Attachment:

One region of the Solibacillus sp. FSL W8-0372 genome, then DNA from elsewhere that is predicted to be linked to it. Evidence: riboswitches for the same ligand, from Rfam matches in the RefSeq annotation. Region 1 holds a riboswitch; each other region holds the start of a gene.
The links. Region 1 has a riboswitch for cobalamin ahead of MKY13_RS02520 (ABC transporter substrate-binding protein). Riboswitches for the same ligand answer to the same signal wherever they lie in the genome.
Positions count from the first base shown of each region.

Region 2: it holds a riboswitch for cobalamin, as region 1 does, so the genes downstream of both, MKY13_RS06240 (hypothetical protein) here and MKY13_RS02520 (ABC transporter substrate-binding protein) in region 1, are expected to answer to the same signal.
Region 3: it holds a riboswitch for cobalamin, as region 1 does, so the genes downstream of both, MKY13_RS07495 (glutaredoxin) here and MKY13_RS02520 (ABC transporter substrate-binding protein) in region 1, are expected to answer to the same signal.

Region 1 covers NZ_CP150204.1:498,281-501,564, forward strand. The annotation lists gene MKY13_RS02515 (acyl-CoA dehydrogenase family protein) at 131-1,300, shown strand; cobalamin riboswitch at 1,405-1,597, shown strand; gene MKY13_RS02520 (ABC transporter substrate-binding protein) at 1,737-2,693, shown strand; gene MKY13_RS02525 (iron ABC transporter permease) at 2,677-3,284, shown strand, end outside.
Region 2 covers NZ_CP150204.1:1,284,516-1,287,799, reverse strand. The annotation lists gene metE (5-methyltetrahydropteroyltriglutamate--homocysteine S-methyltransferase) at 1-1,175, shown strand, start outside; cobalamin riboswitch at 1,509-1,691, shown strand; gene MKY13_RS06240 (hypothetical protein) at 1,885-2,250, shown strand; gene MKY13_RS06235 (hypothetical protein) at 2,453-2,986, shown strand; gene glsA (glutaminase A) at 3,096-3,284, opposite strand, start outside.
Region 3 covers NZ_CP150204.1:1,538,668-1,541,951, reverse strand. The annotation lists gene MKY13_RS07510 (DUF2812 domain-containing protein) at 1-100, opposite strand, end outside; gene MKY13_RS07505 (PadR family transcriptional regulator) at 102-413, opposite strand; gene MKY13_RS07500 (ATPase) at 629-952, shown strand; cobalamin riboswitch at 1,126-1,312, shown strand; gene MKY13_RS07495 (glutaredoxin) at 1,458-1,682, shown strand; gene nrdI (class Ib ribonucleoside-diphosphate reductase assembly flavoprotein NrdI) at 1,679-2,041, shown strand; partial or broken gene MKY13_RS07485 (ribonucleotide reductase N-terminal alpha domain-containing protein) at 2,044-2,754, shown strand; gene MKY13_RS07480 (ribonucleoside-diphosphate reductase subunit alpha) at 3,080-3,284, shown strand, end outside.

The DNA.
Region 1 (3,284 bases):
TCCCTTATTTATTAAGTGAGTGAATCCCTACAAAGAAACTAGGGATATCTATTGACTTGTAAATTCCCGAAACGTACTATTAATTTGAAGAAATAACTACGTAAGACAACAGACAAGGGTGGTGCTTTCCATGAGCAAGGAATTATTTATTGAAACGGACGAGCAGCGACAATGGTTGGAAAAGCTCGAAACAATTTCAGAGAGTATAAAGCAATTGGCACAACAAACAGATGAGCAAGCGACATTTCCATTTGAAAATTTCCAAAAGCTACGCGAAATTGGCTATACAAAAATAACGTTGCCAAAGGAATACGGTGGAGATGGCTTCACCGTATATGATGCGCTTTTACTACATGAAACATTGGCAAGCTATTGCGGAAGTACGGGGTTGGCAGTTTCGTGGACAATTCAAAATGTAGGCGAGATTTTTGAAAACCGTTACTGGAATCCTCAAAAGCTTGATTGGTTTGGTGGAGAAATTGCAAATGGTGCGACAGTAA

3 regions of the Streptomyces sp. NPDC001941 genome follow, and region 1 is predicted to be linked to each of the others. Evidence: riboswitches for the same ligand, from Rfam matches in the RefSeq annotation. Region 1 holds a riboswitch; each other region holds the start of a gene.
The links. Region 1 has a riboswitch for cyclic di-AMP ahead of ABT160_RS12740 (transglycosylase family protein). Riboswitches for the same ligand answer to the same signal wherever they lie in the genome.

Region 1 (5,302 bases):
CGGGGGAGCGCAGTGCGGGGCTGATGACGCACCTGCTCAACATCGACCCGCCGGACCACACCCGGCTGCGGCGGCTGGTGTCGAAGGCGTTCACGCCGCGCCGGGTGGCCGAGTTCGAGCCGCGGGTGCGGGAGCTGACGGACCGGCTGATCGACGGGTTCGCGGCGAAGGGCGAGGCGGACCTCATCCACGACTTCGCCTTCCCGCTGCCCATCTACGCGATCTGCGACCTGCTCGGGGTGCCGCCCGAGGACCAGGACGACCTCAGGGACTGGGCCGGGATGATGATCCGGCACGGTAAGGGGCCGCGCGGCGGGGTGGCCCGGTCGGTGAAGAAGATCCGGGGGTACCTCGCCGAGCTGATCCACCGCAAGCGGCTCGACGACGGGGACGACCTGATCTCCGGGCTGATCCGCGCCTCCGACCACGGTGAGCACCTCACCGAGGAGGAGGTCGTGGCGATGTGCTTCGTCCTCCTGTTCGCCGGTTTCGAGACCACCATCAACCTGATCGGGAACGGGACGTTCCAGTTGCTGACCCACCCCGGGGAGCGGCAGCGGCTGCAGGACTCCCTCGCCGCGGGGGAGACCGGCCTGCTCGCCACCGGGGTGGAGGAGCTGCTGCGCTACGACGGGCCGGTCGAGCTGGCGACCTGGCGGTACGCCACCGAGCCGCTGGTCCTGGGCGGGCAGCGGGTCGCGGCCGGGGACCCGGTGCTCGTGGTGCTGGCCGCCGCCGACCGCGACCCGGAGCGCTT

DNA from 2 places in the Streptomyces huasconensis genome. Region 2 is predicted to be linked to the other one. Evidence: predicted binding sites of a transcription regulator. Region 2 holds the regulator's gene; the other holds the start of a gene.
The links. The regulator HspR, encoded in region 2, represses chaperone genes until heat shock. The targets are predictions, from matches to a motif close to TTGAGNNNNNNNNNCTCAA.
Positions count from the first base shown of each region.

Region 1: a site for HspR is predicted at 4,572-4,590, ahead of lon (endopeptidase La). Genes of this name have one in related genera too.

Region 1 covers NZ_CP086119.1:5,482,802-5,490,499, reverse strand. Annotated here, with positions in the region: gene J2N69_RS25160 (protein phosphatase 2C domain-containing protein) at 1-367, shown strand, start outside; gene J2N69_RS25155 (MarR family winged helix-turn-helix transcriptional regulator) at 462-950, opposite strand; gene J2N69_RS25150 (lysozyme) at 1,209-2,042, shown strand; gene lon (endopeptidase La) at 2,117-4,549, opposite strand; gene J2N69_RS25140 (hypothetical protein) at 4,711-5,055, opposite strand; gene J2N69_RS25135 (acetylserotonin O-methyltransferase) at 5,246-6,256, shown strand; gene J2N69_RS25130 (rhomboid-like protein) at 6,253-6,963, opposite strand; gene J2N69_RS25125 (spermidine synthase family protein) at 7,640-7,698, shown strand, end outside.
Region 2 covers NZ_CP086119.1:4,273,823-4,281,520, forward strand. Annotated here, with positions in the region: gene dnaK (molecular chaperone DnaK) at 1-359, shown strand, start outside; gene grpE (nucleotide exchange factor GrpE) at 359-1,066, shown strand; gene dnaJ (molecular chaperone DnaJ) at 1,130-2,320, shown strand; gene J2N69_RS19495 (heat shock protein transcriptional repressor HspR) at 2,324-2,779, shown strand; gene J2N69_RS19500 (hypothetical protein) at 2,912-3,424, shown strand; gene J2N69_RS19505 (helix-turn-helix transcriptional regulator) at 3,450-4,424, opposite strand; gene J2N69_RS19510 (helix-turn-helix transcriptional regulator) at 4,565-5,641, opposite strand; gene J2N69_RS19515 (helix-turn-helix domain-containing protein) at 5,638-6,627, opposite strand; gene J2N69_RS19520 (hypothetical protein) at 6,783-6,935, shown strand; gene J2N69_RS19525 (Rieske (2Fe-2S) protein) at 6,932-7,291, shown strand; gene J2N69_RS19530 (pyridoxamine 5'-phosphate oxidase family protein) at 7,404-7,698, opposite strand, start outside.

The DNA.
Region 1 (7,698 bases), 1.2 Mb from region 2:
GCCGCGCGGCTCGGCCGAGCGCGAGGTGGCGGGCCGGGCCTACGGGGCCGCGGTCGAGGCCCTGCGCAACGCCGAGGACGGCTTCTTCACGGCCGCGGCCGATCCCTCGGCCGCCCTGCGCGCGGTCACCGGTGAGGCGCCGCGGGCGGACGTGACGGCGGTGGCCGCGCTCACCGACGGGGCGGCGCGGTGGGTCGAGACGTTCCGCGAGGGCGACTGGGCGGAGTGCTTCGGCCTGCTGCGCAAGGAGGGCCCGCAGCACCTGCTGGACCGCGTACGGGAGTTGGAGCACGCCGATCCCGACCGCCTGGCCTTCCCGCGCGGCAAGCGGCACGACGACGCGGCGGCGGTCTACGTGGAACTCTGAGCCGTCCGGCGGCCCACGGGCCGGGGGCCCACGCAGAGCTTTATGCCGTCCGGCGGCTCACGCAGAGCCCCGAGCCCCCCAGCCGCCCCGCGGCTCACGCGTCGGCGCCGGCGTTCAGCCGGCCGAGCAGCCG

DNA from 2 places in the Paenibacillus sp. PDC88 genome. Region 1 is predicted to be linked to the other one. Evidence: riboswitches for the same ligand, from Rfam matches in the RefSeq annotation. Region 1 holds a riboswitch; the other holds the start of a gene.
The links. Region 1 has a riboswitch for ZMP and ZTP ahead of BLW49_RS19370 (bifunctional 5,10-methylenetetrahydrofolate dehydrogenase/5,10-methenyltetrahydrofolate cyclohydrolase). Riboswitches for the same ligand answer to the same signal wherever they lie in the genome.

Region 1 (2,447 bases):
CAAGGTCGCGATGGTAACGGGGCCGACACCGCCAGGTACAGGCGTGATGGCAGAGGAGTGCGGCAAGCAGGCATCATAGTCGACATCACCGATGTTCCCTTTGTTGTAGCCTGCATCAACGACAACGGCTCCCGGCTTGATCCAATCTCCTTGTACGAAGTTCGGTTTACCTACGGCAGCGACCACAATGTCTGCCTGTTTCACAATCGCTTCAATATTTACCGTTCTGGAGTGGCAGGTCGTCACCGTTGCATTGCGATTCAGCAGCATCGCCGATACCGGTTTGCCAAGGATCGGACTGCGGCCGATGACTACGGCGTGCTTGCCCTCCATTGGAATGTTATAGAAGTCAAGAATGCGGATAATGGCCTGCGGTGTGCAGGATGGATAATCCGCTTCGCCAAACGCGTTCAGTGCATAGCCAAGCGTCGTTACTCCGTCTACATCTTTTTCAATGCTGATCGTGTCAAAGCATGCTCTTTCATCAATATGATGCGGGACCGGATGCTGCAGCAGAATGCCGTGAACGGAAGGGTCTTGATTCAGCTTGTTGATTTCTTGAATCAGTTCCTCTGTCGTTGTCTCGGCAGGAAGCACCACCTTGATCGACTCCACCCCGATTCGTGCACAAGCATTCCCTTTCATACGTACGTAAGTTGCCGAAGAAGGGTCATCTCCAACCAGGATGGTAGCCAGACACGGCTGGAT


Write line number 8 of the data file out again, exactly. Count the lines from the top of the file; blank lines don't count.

Region 3 covers NZ_CP150204.1:1,538,668-1,541,951, reverse strand. The annotation lists gene MKY13_RS07510 (DUF2812 domain-containing protein) at 1-100, opposite strand, end outside; gene MKY13_RS07505 (PadR family transcriptional regulator) at 102-413, opposite strand; gene MKY13_RS07500 (ATPase) at 629-952, shown strand; cobalamin riboswitch at 1,126-1,312, shown strand; gene MKY13_RS07495 (glutaredoxin) at 1,458-1,682, shown strand; gene nrdI (class Ib ribonucleoside-diphosphate reductase assembly flavoprotein NrdI) at 1,679-2,041, shown strand; partial or broken gene MKY13_RS07485 (ribonucleotide reductase N-terminal alpha domain-containing protein) at 2,044-2,754, shown strand; gene MKY13_RS07480 (ribonucleoside-diphosphate reductase subunit alpha) at 3,080-3,284, shown strand, end outside.